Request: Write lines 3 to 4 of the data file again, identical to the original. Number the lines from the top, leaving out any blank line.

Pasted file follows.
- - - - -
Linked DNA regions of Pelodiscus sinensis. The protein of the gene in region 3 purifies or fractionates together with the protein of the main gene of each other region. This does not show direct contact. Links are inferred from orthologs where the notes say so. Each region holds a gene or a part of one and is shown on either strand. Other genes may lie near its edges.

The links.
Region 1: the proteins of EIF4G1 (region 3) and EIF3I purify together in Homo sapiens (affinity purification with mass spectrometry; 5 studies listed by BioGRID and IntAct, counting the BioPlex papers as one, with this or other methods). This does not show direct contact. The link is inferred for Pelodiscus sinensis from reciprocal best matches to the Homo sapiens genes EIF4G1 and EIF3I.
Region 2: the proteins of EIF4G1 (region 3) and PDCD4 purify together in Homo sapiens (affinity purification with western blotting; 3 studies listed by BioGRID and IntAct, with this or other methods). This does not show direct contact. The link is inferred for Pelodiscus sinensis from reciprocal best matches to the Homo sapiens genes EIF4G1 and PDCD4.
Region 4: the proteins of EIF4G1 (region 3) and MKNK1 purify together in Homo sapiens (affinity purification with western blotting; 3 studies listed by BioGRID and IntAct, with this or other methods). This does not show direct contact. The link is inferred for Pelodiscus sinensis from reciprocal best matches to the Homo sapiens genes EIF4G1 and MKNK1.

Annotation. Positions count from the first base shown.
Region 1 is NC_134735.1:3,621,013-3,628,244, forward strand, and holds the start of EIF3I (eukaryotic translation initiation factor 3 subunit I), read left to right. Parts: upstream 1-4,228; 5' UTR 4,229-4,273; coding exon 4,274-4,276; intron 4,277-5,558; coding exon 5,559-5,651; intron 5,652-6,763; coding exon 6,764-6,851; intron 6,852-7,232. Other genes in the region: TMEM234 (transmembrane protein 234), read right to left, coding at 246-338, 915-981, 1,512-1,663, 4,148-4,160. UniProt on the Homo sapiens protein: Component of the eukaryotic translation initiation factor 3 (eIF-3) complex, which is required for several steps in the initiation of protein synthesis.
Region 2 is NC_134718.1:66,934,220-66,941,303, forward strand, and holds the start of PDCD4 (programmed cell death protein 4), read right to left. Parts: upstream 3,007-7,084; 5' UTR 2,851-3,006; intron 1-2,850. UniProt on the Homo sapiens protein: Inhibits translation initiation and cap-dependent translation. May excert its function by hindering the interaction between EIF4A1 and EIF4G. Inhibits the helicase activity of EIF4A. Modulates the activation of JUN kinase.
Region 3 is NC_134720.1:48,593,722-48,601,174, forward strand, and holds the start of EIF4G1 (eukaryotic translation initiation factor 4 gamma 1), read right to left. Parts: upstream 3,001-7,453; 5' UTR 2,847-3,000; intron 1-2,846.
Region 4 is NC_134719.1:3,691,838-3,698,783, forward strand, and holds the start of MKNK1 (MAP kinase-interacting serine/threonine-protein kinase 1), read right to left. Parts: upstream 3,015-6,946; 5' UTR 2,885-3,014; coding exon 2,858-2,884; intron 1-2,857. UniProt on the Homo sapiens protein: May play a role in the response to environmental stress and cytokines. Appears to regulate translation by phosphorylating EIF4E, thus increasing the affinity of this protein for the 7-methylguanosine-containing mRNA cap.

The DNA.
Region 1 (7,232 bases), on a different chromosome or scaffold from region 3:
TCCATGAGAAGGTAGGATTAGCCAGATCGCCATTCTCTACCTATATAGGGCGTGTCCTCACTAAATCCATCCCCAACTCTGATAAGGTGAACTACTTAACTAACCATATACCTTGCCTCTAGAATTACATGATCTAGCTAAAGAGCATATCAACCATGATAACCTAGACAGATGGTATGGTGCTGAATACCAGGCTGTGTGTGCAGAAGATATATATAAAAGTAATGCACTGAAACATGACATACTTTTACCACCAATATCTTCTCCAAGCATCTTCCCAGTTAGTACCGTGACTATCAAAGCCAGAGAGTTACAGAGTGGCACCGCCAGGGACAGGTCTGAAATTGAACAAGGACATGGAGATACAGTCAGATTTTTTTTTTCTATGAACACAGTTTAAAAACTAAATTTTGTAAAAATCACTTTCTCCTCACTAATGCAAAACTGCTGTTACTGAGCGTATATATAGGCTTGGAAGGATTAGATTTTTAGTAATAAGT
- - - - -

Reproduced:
Region 1: the proteins of EIF4G1 (region 3) and EIF3I purify together in Homo sapiens (affinity purification with mass spectrometry; 5 studies listed by BioGRID and IntAct, counting the BioPlex papers as one, with this or other methods). This does not show direct contact. The link is inferred for Pelodiscus sinensis from reciprocal best matches to the Homo sapiens genes EIF4G1 and EIF3I.
Region 2: the proteins of EIF4G1 (region 3) and PDCD4 purify together in Homo sapiens (affinity purification with western blotting; 3 studies listed by BioGRID and IntAct, with this or other methods). This does not show direct contact. The link is inferred for Pelodiscus sinensis from reciprocal best matches to the Homo sapiens genes EIF4G1 and PDCD4.